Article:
A Victory at the Planning Commission
By a 6 to 3 vote the Loudoun County Planning Commission has denied AT&T’s request for a special exception zoning to build a telecommunications tower on the ridge of Short Hill Mountain.
The President of Friends of the Blue Ridge Mountains (FBRM) – Peter Weeks — made a presentation and submitted a letter in opposition to the construction of the tower at the June 22, 2021, Planning Commission meeting. Several other organizations including the Loudoun County Heritage Commission, the Blue Ridge Center for Environmental Stewardship, The Piedmont Environmental Council (PEC), and the Loudoun County Preservation and Conservation Coalition (LCPCC) as well as individual citizens made presentations and/or submitted letters in opposition to the construction of the tower on the mountain ridge.
During the discussion, the Committee members cited several reasons for denying the zoning exception request. Including:
- Strong public opposition: Several commission members noted that all seven speakers plus all of the written comments received by the Commission, voiced opposition to the tower. Other than the AT&T representative no one spoke or submitted written comments in support of the tower. Commission members also noted that all of the speakers represented organizations or citizens in western Loudoun County. The very group that AT&T would be served by the proposed tower.
- Violation of the Zoning Code: The current zoning code specifically prohibits the construction of telecommunications towers on the mountain ridges. Several commission members said that they could not support such a clear violation of the current zoning code plus they feared setting the precedent that would allow the construction of additional towers on the ridges.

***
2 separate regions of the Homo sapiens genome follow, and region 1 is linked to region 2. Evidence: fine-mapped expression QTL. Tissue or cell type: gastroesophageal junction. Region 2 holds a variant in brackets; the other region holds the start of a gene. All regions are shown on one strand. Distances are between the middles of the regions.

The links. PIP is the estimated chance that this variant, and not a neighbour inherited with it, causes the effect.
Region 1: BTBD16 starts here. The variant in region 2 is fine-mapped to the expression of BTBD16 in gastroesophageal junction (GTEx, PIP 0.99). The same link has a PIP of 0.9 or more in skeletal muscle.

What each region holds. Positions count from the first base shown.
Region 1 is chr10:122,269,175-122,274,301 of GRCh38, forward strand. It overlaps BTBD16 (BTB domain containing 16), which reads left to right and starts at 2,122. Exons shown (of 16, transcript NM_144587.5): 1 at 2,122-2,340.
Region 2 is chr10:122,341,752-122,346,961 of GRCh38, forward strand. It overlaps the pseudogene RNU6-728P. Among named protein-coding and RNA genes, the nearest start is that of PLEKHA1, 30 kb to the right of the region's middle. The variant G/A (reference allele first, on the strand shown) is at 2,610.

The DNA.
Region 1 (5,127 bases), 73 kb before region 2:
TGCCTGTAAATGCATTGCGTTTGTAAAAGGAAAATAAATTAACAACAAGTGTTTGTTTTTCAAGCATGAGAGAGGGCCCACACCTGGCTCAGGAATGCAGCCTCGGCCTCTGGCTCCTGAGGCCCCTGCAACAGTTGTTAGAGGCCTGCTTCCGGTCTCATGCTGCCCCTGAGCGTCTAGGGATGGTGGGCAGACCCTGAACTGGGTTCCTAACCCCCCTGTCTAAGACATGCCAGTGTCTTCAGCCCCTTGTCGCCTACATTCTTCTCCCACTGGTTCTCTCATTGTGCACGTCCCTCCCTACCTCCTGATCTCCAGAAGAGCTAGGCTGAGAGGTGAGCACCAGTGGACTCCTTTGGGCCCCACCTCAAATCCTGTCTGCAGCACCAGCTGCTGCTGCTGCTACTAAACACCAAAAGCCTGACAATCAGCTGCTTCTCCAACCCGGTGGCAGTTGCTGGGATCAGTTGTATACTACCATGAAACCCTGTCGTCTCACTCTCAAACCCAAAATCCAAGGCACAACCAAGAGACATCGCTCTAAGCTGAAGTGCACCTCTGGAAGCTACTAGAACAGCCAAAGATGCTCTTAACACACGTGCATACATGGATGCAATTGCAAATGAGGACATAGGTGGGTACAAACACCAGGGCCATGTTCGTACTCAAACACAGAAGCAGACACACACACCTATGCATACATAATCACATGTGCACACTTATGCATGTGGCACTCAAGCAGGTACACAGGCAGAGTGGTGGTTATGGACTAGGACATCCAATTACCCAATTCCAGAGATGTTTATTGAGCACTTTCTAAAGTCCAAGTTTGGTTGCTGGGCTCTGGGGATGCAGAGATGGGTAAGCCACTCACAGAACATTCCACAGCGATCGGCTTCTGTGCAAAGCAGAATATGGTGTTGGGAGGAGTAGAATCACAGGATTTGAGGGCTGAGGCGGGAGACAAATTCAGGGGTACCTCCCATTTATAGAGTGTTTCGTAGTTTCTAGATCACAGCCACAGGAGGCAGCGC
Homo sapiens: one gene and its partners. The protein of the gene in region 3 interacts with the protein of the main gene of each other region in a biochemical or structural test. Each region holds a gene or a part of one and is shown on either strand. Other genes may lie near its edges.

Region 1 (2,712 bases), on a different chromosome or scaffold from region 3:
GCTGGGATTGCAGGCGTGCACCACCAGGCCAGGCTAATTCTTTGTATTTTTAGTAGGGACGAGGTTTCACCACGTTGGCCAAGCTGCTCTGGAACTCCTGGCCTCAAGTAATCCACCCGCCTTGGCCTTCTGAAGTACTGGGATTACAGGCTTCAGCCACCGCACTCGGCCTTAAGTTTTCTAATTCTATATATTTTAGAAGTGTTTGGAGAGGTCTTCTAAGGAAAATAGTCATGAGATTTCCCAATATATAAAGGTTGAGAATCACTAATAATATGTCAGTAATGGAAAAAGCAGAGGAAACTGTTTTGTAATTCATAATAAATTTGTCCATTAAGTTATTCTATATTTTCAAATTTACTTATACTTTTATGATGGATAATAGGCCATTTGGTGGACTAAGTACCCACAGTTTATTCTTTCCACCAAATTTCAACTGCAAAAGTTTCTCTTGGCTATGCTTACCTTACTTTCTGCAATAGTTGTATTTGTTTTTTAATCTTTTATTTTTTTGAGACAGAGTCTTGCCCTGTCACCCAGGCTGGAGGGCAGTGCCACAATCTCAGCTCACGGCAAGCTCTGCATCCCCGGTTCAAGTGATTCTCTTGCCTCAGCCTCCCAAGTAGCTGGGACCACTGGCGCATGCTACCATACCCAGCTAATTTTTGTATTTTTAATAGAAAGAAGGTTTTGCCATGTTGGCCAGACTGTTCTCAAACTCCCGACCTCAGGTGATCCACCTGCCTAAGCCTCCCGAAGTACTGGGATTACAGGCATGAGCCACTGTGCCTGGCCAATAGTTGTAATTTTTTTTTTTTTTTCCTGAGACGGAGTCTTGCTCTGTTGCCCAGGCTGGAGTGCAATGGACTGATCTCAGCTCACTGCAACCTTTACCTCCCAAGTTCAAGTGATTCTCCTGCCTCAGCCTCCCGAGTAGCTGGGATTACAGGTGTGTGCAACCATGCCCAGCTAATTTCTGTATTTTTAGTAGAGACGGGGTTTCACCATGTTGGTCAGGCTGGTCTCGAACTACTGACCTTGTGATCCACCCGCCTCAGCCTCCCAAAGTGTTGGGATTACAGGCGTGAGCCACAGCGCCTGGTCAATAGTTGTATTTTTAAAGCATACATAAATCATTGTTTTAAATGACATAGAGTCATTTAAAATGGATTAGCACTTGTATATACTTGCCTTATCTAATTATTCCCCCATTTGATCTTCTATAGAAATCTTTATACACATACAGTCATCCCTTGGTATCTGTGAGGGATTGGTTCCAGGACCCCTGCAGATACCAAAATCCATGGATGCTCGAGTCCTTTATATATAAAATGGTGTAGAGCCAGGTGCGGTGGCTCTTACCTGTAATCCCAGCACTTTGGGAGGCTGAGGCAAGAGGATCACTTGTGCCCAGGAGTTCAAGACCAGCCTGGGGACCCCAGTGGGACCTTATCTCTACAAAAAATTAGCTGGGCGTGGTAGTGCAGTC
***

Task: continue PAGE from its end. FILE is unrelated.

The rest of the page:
- Skepticism about improved service: Commission members noted that both they and residents of western Loudoun remained about AT&T’s claims of improved services, particularly AT&T’s claims of improved broad band service as a result of the tower.
In his presentation, Peter quoted extensively from comments received from FBRM members and others interested parties about their reasons for opposing the AT&T Tower. The following are a few examples:
- “Don’t open that door. The impact to wildlife and migrant birds is too large. Viewscape will be awful to residents. Sets a bad precedent.”
- “We don’t need a AT&T tower on Short Hill. Place the tower on one of the electric power towers that has already screwed up the scenic quality of that part of Loudoun.”
- “I do not believe that enhancing cellular coverage in this area warrants this exemption application. This will not address the larger scale broadband accessibility issues that we have at our house/home business. I am also worried that representatives will hold this up as evidence of progress toward meeting our Broadband goals, which it is not. And we enjoy the view of Short Hill Mtn as it is.”
- “Send a letter in opposition to president-setting zoning violation. There are other alternatives to this tower.”
- “The tower is contrary to the Comp Plan. It will set a terrible precedent. AT&T should put towers on either side of the mountain instead. with careful planning and construction, it can mitigate any potential environmental damage. STAND BY OUR PLAN! (As we all used to sing 18 years ago…)”
- “The BOS should enforce the ordinances it approves. Exceptions should only come when there is no suitable alternative and an overriding national security need. Saving some money is not an acceptable reason for requesting an exception to policy–find a work-around.”
- “FBRM should oppose the construction of the tower on the Short Hill ridgeline under ANY circumstances. The tower would only extend coverage to a very limited population, and there is no guarantee that AT&T and other providers would or could do so at a competitive, affordable rate. Alternate technologies exist, and the county is committed to extending broadband via fiber to this and nearby residences.”
- “We need to protect our ridge lines…. that’s why there are zoning requirements that prohibit this. There are already two sites for towers on or near the Short Hill…we do not need any more of these.”